By Andy Meredith
Candis and I love to accept new challenges. We are pretty handy around the house and like to think we can take our skills to the next level when it comes time to renovate or rehab real estate. However, after a couple of harrowing incidents, we have learned to temper our enthusiasm for DIY projects. Here are some tips about DIY projects that you really should leave to the pros.
Steer Clear of Electrical Work
Electricians will tell you that house fires are started with alarming frequency by inexperienced individuals who try to fix electrical problems. Rewiring is a good example, and a chore I have always turned over to a professional. Safety codes need to be followed, and although certain rewiring jobs seem pretty simple, they could pose a big safety hazard if done incorrectly.
Resist Knocking Down Walls
I thought that removing the wall between our kitchen and dining room would be a fairly easy task, but I finally turned the job over to a contractor when I stopped to consider these issues:
• The wall might be load bearing and therefore critical to the stability of, say, the second floor
• Plumbing pipes might be located within the wall
• Electrical wiring might also be found within the wall
Taking out a wall might be a big mistake and very expensive. I recommend reconsidering making this a DIY project.
Take Care with Popcorn Ceiling Removal
I learned about this from my aunt and uncle whose home was built in 1976 and featured popcorn ceilings. Popcorn was the term given to a flocked acoustic ceiling popular at the time, but it was found that this type of material sometimes contained asbestos. The thing to do is to take a sample of this kind of ceiling and send it to a lab to be tested. If the sample tests positive, a certified asbestos abatement company can safely remove the rest of the ceiling and replace it.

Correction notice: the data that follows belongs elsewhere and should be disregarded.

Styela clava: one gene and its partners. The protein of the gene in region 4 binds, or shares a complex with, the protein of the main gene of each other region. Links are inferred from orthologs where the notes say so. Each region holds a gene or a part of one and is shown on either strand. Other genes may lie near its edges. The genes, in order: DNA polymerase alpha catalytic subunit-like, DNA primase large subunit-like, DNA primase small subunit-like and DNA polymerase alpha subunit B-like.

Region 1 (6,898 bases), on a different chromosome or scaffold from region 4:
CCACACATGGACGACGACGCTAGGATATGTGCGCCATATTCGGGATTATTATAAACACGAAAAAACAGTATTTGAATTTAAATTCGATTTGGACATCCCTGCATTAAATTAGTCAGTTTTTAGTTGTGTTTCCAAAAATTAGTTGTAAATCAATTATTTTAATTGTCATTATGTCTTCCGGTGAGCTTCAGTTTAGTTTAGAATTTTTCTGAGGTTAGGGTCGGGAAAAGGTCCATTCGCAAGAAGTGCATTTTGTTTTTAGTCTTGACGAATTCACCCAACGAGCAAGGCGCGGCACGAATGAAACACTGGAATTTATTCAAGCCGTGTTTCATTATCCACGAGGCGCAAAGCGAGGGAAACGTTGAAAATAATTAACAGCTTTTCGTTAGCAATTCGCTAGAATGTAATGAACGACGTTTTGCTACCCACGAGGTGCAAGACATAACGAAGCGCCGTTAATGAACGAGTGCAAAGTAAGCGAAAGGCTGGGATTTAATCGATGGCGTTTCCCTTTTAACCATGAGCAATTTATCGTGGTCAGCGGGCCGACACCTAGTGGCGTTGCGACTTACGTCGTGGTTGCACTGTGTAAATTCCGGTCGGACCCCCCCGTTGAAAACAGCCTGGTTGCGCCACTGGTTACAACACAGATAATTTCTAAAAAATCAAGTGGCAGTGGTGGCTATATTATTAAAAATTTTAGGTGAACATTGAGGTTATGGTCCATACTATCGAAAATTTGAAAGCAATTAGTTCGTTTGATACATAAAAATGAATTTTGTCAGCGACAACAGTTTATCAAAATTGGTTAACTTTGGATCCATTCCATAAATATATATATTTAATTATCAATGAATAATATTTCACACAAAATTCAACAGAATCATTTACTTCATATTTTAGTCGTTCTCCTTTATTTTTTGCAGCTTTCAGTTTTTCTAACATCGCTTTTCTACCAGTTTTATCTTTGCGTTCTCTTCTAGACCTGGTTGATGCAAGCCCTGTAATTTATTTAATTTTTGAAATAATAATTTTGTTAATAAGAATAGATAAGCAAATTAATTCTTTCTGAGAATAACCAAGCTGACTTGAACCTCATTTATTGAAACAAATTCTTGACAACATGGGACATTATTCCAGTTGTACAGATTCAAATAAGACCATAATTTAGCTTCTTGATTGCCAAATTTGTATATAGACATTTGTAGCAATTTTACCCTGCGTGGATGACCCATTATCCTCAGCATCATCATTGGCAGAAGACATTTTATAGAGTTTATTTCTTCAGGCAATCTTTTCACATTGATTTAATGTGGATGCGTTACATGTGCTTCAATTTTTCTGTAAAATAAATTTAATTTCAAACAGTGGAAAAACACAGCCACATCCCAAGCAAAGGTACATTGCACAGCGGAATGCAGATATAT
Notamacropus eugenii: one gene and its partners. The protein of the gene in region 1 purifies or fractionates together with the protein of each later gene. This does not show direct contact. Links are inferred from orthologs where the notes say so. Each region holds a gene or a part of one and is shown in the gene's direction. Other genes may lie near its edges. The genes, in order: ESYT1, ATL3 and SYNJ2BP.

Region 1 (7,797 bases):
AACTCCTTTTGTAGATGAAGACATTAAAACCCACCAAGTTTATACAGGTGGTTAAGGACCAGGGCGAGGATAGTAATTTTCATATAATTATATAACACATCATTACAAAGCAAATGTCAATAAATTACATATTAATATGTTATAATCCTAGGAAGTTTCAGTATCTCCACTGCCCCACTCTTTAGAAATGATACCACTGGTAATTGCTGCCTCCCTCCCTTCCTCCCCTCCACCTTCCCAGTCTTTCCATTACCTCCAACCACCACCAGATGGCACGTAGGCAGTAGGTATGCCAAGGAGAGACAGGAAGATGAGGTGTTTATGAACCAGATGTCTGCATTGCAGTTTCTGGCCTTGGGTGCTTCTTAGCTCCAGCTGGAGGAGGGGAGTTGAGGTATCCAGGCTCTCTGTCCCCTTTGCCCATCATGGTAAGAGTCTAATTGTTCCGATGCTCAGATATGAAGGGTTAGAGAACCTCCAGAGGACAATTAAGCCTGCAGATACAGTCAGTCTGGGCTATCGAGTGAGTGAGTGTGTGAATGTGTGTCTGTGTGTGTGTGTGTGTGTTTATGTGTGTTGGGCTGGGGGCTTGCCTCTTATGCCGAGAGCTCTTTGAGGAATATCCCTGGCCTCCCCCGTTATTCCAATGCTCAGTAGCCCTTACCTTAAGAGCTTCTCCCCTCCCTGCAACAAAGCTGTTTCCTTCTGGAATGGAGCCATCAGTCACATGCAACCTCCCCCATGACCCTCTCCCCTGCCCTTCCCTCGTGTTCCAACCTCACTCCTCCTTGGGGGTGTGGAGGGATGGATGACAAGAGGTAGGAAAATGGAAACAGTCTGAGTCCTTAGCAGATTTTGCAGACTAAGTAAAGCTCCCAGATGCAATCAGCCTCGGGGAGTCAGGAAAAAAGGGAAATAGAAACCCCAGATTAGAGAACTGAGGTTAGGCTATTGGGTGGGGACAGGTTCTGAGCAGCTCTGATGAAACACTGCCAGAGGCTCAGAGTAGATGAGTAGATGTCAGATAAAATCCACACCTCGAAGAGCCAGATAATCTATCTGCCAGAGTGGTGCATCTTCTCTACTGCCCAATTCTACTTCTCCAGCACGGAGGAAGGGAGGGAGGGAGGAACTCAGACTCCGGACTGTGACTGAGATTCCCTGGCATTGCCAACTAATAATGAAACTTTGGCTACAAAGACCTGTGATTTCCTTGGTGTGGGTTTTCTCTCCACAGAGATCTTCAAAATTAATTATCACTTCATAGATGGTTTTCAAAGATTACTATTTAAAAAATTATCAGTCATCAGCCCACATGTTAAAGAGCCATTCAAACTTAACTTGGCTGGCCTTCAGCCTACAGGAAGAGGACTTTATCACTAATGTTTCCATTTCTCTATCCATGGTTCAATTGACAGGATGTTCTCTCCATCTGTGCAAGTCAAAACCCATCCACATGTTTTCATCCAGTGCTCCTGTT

Leave Roof Problems to the Roofers
I am not afraid of climbing ladders, and I admit that I’ve been on my roof, mainly to clear away heavy storm debris. I draw the line at fixing serious roof problems, though. In the first place, most roof issues take time to fix and I know I’m not experienced enough to finish such a project without exposing the home’s interior to the elements. Secondly, roof work is dangerous. Professionals are insured and trained to deal with any roof problem far better than I am.
Call in the Tree Experts
I live in an area with very tall trees, and it is not unusual for an oak or maple to grow too close to the house, or for a tree of any kind to fall toward the house during a storm. I have a chain saw and I’ve used it on limbs of a certain size, at a certain height. Removing high limbs, however, is not a DIY project, and neither is cutting down a tree of any size. I advise you to leave these tasks to the pros who have the proper equipment and who are used to working at a high distance from the ground.
When it comes to DIY projects, be sure you know the ins and outs of what you are doing before you begin. These tips should help you narrow down your basic skills to see if a DIY is right for you. Successful restoration comes from knowing when to do it yourself, and when to hire the expert.